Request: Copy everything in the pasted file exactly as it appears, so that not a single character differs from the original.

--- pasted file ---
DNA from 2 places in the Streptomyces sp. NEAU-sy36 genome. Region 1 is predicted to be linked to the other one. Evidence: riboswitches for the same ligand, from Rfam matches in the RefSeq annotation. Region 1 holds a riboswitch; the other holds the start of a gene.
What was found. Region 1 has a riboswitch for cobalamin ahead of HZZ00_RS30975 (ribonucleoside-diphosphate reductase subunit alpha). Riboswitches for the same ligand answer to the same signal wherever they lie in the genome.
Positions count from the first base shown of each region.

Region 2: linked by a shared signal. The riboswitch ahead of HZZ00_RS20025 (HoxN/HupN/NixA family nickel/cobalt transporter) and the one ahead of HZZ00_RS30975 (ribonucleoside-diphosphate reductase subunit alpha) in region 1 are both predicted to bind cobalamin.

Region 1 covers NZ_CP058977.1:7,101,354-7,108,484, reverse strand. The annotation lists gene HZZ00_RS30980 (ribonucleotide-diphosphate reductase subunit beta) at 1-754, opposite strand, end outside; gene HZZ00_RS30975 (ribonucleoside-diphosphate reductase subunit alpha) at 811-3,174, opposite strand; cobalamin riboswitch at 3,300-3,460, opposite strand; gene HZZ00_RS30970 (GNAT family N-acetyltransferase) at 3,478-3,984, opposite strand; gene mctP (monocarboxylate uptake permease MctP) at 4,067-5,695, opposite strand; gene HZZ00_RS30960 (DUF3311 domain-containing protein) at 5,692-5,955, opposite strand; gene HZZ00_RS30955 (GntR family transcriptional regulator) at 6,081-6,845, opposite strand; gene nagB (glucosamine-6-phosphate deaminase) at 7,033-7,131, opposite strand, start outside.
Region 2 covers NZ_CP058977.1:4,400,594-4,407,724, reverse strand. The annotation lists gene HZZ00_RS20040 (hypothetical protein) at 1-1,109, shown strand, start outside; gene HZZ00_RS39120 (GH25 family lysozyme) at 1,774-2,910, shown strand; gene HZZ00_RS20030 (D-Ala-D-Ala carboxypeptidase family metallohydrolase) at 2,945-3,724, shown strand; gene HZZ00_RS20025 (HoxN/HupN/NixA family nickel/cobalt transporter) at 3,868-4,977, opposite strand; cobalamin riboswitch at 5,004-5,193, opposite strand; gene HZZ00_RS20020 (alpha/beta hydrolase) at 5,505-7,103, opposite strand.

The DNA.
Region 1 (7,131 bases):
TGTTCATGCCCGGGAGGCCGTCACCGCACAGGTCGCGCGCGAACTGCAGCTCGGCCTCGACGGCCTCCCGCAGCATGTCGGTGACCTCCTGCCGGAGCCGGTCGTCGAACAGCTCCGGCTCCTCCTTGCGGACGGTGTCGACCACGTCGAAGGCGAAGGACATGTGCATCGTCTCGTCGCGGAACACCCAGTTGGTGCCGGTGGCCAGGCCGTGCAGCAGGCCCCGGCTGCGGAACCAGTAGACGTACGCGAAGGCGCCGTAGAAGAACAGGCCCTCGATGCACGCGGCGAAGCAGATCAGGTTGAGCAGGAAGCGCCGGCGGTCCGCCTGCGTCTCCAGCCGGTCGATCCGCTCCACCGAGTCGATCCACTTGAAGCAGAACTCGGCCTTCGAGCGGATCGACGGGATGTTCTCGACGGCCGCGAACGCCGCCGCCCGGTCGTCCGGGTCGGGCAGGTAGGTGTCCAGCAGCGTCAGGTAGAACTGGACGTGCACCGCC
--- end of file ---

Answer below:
DNA from 2 places in the Streptomyces sp. NEAU-sy36 genome. Region 1 is predicted to be linked to the other one. Evidence: riboswitches for the same ligand, from Rfam matches in the RefSeq annotation. Region 1 holds a riboswitch; the other holds the start of a gene.
What was found. Region 1 has a riboswitch for cobalamin ahead of HZZ00_RS30975 (ribonucleoside-diphosphate reductase subunit alpha). Riboswitches for the same ligand answer to the same signal wherever they lie in the genome.
Positions count from the first base shown of each region.

Region 2: linked by a shared signal. The riboswitch ahead of HZZ00_RS20025 (HoxN/HupN/NixA family nickel/cobalt transporter) and the one ahead of HZZ00_RS30975 (ribonucleoside-diphosphate reductase subunit alpha) in region 1 are both predicted to bind cobalamin.

Region 1 covers NZ_CP058977.1:7,101,354-7,108,484, reverse strand. The annotation lists gene HZZ00_RS30980 (ribonucleotide-diphosphate reductase subunit beta) at 1-754, opposite strand, end outside; gene HZZ00_RS30975 (ribonucleoside-diphosphate reductase subunit alpha) at 811-3,174, opposite strand; cobalamin riboswitch at 3,300-3,460, opposite strand; gene HZZ00_RS30970 (GNAT family N-acetyltransferase) at 3,478-3,984, opposite strand; gene mctP (monocarboxylate uptake permease MctP) at 4,067-5,695, opposite strand; gene HZZ00_RS30960 (DUF3311 domain-containing protein) at 5,692-5,955, opposite strand; gene HZZ00_RS30955 (GntR family transcriptional regulator) at 6,081-6,845, opposite strand; gene nagB (glucosamine-6-phosphate deaminase) at 7,033-7,131, opposite strand, start outside.
Region 2 covers NZ_CP058977.1:4,400,594-4,407,724, reverse strand. The annotation lists gene HZZ00_RS20040 (hypothetical protein) at 1-1,109, shown strand, start outside; gene HZZ00_RS39120 (GH25 family lysozyme) at 1,774-2,910, shown strand; gene HZZ00_RS20030 (D-Ala-D-Ala carboxypeptidase family metallohydrolase) at 2,945-3,724, shown strand; gene HZZ00_RS20025 (HoxN/HupN/NixA family nickel/cobalt transporter) at 3,868-4,977, opposite strand; cobalamin riboswitch at 5,004-5,193, opposite strand; gene HZZ00_RS20020 (alpha/beta hydrolase) at 5,505-7,103, opposite strand.

The DNA.
Region 1 (7,131 bases):
TGTTCATGCCCGGGAGGCCGTCACCGCACAGGTCGCGCGCGAACTGCAGCTCGGCCTCGACGGCCTCCCGCAGCATGTCGGTGACCTCCTGCCGGAGCCGGTCGTCGAACAGCTCCGGCTCCTCCTTGCGGACGGTGTCGACCACGTCGAAGGCGAAGGACATGTGCATCGTCTCGTCGCGGAACACCCAGTTGGTGCCGGTGGCCAGGCCGTGCAGCAGGCCCCGGCTGCGGAACCAGTAGACGTACGCGAAGGCGCCGTAGAAGAACAGGCCCTCGATGCACGCGGCGAAGCAGATCAGGTTGAGCAGGAAGCGCCGGCGGTCCGCCTGCGTCTCCAGCCGGTCGATCCGCTCCACCGAGTCGATCCACTTGAAGCAGAACTCGGCCTTCGAGCGGATCGACGGGATGTTCTCGACGGCCGCGAACGCCGCCGCCCGGTCGTCCGGGTCGGGCAGGTAGGTGTCCAGCAGCGTCAGGTAGAACTGGACGTGCACCGCC